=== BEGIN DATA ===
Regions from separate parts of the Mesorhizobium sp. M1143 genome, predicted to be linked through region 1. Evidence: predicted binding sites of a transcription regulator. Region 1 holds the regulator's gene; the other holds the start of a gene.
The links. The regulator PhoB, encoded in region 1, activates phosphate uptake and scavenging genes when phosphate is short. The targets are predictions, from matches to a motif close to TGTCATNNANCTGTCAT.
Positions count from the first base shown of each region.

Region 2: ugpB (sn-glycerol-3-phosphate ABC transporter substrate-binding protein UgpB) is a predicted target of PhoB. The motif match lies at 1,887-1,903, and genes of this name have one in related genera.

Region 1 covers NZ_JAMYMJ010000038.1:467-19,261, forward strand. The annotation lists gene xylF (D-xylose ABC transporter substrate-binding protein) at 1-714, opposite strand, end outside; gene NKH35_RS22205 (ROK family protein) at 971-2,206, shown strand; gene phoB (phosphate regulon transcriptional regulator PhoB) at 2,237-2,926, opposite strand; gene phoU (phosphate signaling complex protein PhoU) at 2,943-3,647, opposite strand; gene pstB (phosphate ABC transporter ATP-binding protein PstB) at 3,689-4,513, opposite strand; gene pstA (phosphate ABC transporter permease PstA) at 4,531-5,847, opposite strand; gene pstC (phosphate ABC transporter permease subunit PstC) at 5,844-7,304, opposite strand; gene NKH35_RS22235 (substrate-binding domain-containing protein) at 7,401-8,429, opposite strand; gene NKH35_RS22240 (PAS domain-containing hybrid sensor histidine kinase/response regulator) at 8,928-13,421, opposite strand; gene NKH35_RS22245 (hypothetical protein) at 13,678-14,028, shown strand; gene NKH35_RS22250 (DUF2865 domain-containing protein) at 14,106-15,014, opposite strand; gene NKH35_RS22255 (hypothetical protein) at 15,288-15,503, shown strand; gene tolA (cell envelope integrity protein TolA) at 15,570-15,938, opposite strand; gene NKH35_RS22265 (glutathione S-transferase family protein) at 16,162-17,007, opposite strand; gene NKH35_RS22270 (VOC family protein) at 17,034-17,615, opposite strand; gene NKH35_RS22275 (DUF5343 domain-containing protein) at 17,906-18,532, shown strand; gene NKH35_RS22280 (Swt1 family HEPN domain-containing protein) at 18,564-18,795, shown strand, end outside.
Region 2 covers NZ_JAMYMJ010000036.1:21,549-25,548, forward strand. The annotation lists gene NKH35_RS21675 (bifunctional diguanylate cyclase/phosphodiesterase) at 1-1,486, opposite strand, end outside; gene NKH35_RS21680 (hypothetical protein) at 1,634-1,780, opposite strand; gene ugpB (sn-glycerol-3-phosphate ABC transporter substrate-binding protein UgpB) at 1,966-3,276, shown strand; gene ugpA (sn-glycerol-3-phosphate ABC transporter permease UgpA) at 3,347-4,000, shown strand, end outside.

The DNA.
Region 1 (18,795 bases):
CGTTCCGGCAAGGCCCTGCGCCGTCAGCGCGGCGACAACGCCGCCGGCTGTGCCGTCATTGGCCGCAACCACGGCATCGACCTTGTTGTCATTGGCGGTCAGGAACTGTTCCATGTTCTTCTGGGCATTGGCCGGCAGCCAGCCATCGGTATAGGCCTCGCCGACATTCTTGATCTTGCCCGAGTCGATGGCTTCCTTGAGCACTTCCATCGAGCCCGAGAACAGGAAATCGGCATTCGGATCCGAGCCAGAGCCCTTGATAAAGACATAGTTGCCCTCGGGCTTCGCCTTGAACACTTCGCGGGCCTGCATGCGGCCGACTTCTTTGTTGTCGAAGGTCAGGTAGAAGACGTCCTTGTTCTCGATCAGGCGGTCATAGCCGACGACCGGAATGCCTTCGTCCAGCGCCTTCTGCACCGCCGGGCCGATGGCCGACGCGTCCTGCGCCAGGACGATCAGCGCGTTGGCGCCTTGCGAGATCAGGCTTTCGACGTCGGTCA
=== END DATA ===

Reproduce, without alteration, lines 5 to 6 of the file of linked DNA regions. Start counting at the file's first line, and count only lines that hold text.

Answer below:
Region 1 covers NZ_JAMYMJ010000038.1:467-19,261, forward strand. The annotation lists gene xylF (D-xylose ABC transporter substrate-binding protein) at 1-714, opposite strand, end outside; gene NKH35_RS22205 (ROK family protein) at 971-2,206, shown strand; gene phoB (phosphate regulon transcriptional regulator PhoB) at 2,237-2,926, opposite strand; gene phoU (phosphate signaling complex protein PhoU) at 2,943-3,647, opposite strand; gene pstB (phosphate ABC transporter ATP-binding protein PstB) at 3,689-4,513, opposite strand; gene pstA (phosphate ABC transporter permease PstA) at 4,531-5,847, opposite strand; gene pstC (phosphate ABC transporter permease subunit PstC) at 5,844-7,304, opposite strand; gene NKH35_RS22235 (substrate-binding domain-containing protein) at 7,401-8,429, opposite strand; gene NKH35_RS22240 (PAS domain-containing hybrid sensor histidine kinase/response regulator) at 8,928-13,421, opposite strand; gene NKH35_RS22245 (hypothetical protein) at 13,678-14,028, shown strand; gene NKH35_RS22250 (DUF2865 domain-containing protein) at 14,106-15,014, opposite strand; gene NKH35_RS22255 (hypothetical protein) at 15,288-15,503, shown strand; gene tolA (cell envelope integrity protein TolA) at 15,570-15,938, opposite strand; gene NKH35_RS22265 (glutathione S-transferase family protein) at 16,162-17,007, opposite strand; gene NKH35_RS22270 (VOC family protein) at 17,034-17,615, opposite strand; gene NKH35_RS22275 (DUF5343 domain-containing protein) at 17,906-18,532, shown strand; gene NKH35_RS22280 (Swt1 family HEPN domain-containing protein) at 18,564-18,795, shown strand, end outside.
Region 2 covers NZ_JAMYMJ010000036.1:21,549-25,548, forward strand. The annotation lists gene NKH35_RS21675 (bifunctional diguanylate cyclase/phosphodiesterase) at 1-1,486, opposite strand, end outside; gene NKH35_RS21680 (hypothetical protein) at 1,634-1,780, opposite strand; gene ugpB (sn-glycerol-3-phosphate ABC transporter substrate-binding protein UgpB) at 1,966-3,276, shown strand; gene ugpA (sn-glycerol-3-phosphate ABC transporter permease UgpA) at 3,347-4,000, shown strand, end outside.